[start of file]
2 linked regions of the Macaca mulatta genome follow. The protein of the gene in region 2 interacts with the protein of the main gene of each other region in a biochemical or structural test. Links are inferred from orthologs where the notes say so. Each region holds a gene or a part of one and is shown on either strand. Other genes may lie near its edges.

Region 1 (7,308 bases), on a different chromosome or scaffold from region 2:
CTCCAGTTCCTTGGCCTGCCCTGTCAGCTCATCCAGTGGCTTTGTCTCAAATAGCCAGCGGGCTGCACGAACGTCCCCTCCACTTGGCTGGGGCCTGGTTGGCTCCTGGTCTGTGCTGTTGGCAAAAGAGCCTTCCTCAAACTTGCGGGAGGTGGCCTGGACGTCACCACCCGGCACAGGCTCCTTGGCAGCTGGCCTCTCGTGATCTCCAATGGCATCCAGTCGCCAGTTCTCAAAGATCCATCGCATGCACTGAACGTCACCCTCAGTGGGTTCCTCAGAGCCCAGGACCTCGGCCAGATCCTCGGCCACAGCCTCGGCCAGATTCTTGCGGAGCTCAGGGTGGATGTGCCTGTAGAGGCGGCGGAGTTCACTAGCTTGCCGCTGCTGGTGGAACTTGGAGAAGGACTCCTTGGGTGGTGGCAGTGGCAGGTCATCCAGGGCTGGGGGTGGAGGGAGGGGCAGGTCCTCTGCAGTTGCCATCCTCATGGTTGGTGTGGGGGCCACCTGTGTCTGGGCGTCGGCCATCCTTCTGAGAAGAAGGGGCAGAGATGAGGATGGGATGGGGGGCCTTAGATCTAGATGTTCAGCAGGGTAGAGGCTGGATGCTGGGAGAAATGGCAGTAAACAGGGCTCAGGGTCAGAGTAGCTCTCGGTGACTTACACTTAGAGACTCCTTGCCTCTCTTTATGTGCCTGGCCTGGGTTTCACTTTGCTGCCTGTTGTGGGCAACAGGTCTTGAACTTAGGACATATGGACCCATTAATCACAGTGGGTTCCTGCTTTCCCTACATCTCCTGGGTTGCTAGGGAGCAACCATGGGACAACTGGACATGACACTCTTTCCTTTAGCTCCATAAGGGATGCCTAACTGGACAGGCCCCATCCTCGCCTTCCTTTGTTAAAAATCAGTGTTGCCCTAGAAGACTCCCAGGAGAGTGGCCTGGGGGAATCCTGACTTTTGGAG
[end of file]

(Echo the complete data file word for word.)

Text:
2 linked regions of the Macaca mulatta genome follow. The protein of the gene in region 2 interacts with the protein of the main gene of each other region in a biochemical or structural test. Links are inferred from orthologs where the notes say so. Each region holds a gene or a part of one and is shown on either strand. Other genes may lie near its edges.

Region 1 (7,308 bases), on a different chromosome or scaffold from region 2:
CTCCAGTTCCTTGGCCTGCCCTGTCAGCTCATCCAGTGGCTTTGTCTCAAATAGCCAGCGGGCTGCACGAACGTCCCCTCCACTTGGCTGGGGCCTGGTTGGCTCCTGGTCTGTGCTGTTGGCAAAAGAGCCTTCCTCAAACTTGCGGGAGGTGGCCTGGACGTCACCACCCGGCACAGGCTCCTTGGCAGCTGGCCTCTCGTGATCTCCAATGGCATCCAGTCGCCAGTTCTCAAAGATCCATCGCATGCACTGAACGTCACCCTCAGTGGGTTCCTCAGAGCCCAGGACCTCGGCCAGATCCTCGGCCACAGCCTCGGCCAGATTCTTGCGGAGCTCAGGGTGGATGTGCCTGTAGAGGCGGCGGAGTTCACTAGCTTGCCGCTGCTGGTGGAACTTGGAGAAGGACTCCTTGGGTGGTGGCAGTGGCAGGTCATCCAGGGCTGGGGGTGGAGGGAGGGGCAGGTCCTCTGCAGTTGCCATCCTCATGGTTGGTGTGGGGGCCACCTGTGTCTGGGCGTCGGCCATCCTTCTGAGAAGAAGGGGCAGAGATGAGGATGGGATGGGGGGCCTTAGATCTAGATGTTCAGCAGGGTAGAGGCTGGATGCTGGGAGAAATGGCAGTAAACAGGGCTCAGGGTCAGAGTAGCTCTCGGTGACTTACACTTAGAGACTCCTTGCCTCTCTTTATGTGCCTGGCCTGGGTTTCACTTTGCTGCCTGTTGTGGGCAACAGGTCTTGAACTTAGGACATATGGACCCATTAATCACAGTGGGTTCCTGCTTTCCCTACATCTCCTGGGTTGCTAGGGAGCAACCATGGGACAACTGGACATGACACTCTTTCCTTTAGCTCCATAAGGGATGCCTAACTGGACAGGCCCCATCCTCGCCTTCCTTTGTTAAAAATCAGTGTTGCCCTAGAAGACTCCCAGGAGAGTGGCCTGGGGGAATCCTGACTTTTGGAG